Saturday, 27 March 2010

Why are we so ignorant about inverted commas?

Punctuation is an essential tool of the trade for writers, and in the UK we seem particularly ignorant about inverted commas. They're even taught incorrectly in schools. I'm not referring to the punctuation mark that shares the same symbol - the apostrophe - but inverted commas, a.k.a. speech marks, quote marks or quotation marks.

There are three regular misuses. One is the idea that there is somehow a difference between speech marks and inverted commas used to isolate something, perhaps something 'dubious.' No - same rules apply to both.

The second problem is overuse of inverted commas to indicate 'terms' that we aren't really 'comfortable' with. If you find yourself doing this, go back and put in terms you are comfortable with. Using inverted commas in this way is amateurish.

Finally, and this is the one schools get wrong, there is the convention on when to use single inverted commas and when to use double. In the UK the convention is to use single pairs of inverted commas, then double ones if you need more inverted commas inside that first set. For example you might write:

'I just heard Mary say "I'm fed up," but she's not really,' said Peter.

In the US the convention is the opposite - double for first use, single for ones inside the first set.

For some reason, British schools teach students to use double inverted commas first - but the convention is very clear and you will find it in any UK writing style guide. Take a look in practically any book published in the UK and you will see it done this way. (Newspapers and magazines aren't such a good guide as they often go their own way on style.) So please, please, British teachers stop getting it wrong!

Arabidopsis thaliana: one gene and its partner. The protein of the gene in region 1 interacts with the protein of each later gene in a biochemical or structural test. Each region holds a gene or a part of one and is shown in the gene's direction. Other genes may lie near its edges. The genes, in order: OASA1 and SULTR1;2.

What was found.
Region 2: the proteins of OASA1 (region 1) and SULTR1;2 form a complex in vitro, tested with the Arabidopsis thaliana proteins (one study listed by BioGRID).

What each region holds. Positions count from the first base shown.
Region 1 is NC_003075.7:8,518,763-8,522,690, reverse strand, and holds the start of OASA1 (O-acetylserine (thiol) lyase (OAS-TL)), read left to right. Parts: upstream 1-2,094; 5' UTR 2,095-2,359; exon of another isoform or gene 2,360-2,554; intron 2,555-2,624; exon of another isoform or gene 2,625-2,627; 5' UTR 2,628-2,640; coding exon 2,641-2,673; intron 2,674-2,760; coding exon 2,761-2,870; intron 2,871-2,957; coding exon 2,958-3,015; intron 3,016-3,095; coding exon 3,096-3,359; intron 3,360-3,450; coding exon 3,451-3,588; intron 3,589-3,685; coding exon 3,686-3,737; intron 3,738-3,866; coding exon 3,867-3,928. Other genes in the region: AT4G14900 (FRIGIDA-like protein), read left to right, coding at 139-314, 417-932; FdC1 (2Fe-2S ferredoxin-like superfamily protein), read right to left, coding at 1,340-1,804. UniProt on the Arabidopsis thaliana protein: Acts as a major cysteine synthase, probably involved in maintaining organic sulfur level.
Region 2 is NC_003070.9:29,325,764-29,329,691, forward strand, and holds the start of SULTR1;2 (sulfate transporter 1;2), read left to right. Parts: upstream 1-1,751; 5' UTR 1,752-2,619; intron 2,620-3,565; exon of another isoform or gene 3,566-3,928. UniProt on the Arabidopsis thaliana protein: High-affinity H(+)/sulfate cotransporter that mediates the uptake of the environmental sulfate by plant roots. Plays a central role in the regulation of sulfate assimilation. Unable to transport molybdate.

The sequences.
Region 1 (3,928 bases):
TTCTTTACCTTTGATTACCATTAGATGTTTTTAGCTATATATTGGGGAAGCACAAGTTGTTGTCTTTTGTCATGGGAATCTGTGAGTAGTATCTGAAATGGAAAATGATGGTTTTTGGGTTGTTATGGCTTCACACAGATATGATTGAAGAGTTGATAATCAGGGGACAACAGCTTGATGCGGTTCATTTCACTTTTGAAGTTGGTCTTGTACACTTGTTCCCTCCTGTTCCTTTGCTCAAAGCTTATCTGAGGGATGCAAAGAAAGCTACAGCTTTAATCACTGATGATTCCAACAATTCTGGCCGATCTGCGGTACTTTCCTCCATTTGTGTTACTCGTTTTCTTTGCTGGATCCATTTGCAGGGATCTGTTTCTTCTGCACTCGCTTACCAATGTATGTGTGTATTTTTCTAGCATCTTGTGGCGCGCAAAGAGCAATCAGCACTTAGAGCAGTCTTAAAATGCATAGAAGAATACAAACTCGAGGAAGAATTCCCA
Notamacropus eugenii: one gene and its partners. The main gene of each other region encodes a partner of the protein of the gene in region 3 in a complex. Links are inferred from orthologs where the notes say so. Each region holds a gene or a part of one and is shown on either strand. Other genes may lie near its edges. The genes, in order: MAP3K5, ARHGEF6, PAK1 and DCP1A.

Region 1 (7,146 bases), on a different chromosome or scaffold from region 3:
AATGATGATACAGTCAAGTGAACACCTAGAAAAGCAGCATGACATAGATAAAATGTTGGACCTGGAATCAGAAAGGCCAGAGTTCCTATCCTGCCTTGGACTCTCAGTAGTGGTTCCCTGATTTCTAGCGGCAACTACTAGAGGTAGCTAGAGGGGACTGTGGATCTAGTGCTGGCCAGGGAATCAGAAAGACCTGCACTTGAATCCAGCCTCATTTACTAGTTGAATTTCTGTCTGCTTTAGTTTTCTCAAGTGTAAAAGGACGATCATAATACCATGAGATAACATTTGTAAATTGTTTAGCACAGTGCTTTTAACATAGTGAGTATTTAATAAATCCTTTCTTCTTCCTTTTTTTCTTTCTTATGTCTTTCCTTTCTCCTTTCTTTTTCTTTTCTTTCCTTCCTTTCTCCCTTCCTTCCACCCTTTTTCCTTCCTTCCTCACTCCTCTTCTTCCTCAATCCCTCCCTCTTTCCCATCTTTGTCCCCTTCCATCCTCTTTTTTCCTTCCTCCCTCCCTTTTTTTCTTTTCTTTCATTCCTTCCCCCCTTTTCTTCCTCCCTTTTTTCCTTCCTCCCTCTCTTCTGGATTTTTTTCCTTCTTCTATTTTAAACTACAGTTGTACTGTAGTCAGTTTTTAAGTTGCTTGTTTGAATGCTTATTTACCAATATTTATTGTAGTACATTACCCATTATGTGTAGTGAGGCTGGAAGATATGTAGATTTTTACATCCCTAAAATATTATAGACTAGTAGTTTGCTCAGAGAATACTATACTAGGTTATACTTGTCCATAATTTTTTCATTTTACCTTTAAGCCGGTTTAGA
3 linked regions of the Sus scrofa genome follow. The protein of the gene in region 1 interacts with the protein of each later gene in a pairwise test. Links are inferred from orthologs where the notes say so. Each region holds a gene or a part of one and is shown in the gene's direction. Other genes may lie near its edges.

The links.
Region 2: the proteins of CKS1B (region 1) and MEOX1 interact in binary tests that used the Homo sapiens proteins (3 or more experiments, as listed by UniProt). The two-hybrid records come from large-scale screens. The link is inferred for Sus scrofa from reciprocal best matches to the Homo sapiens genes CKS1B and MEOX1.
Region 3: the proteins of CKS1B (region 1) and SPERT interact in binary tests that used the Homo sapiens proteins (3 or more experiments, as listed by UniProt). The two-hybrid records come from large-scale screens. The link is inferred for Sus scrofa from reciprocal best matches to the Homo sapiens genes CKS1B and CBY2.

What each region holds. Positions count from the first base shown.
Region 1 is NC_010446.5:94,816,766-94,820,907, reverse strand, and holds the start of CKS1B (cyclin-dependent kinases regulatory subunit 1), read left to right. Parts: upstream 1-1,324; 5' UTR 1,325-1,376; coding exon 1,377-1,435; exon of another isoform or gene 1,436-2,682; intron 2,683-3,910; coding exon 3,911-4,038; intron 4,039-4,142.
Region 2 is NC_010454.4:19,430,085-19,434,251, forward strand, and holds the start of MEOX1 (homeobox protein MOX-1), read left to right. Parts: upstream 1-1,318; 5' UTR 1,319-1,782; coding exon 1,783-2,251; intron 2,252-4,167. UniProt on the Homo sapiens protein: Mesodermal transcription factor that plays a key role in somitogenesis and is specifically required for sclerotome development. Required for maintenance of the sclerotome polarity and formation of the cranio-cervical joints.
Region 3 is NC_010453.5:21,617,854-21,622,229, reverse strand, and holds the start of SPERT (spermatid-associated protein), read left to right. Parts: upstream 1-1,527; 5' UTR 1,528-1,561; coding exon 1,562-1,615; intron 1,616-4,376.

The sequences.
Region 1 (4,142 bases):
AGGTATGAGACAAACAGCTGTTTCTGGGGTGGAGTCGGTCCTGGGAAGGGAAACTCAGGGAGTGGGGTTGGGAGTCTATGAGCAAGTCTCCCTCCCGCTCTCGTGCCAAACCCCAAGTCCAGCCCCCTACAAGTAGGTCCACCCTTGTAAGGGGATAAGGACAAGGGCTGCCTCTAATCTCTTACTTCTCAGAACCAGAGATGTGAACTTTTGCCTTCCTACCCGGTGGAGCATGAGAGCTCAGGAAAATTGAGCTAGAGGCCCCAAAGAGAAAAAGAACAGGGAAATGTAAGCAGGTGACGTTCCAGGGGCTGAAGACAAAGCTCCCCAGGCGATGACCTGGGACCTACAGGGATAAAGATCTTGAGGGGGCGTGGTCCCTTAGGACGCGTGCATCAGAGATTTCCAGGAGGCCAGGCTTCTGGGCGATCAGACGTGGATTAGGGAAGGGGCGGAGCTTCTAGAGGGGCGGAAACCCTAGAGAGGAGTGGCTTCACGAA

Several times I've pointed this out in my children's schools, but just got blank looks. Sigh.


  1. Well said Brian. Though I admit to probably making this mistake myself on many occasions - no more though!

    This reminds me of my pet peeve - the misuse of 'phenomena' and 'phenomenon'. It seems that almost everyone says things like 'A most unusual phenomena' when they should use the singular form 'phenomenon'.

  2. Excellent, but lacking in swear words, c.f.

    Which I think is mostly excellent - yet does rather devalue the use of fuck! imho, one should limit the use of this punctuation mark when one has no other option - it's when it's either one uses that word, or one breaks something relatively precious that one'll regret breaking later.

    No-one should mistakenly use single inverted commas to indicate uneasiness, when html enables italics so easily!

    Fancy a beer soon?

  3. Good job you are not a computer programmer.

  4. Peet - italics are quite different, they indicate vocal stress points, not discomfort.

    Philip - I was a programmer. But even in the UK you program in US English (that's why it's a computer program, not a programme), so that's fine.

  5. Thank you, Brian - I shall consider myself 'informed'.

  6. I suppose all of these writing style guides are good for newspapers and school students, but creative writers have a license to ignore them as they need. I wouldn't be too strident about the correct way to use this or that bit of punctuation. The rules evolve. Hidebound rule books are best for museums.

  7. Of course creative writers can do what they like - but why not use the standard unless there is a good reason. And what possible reason? I suppose so you can be pretentious like e.e.cummings and forget how to use capital letters.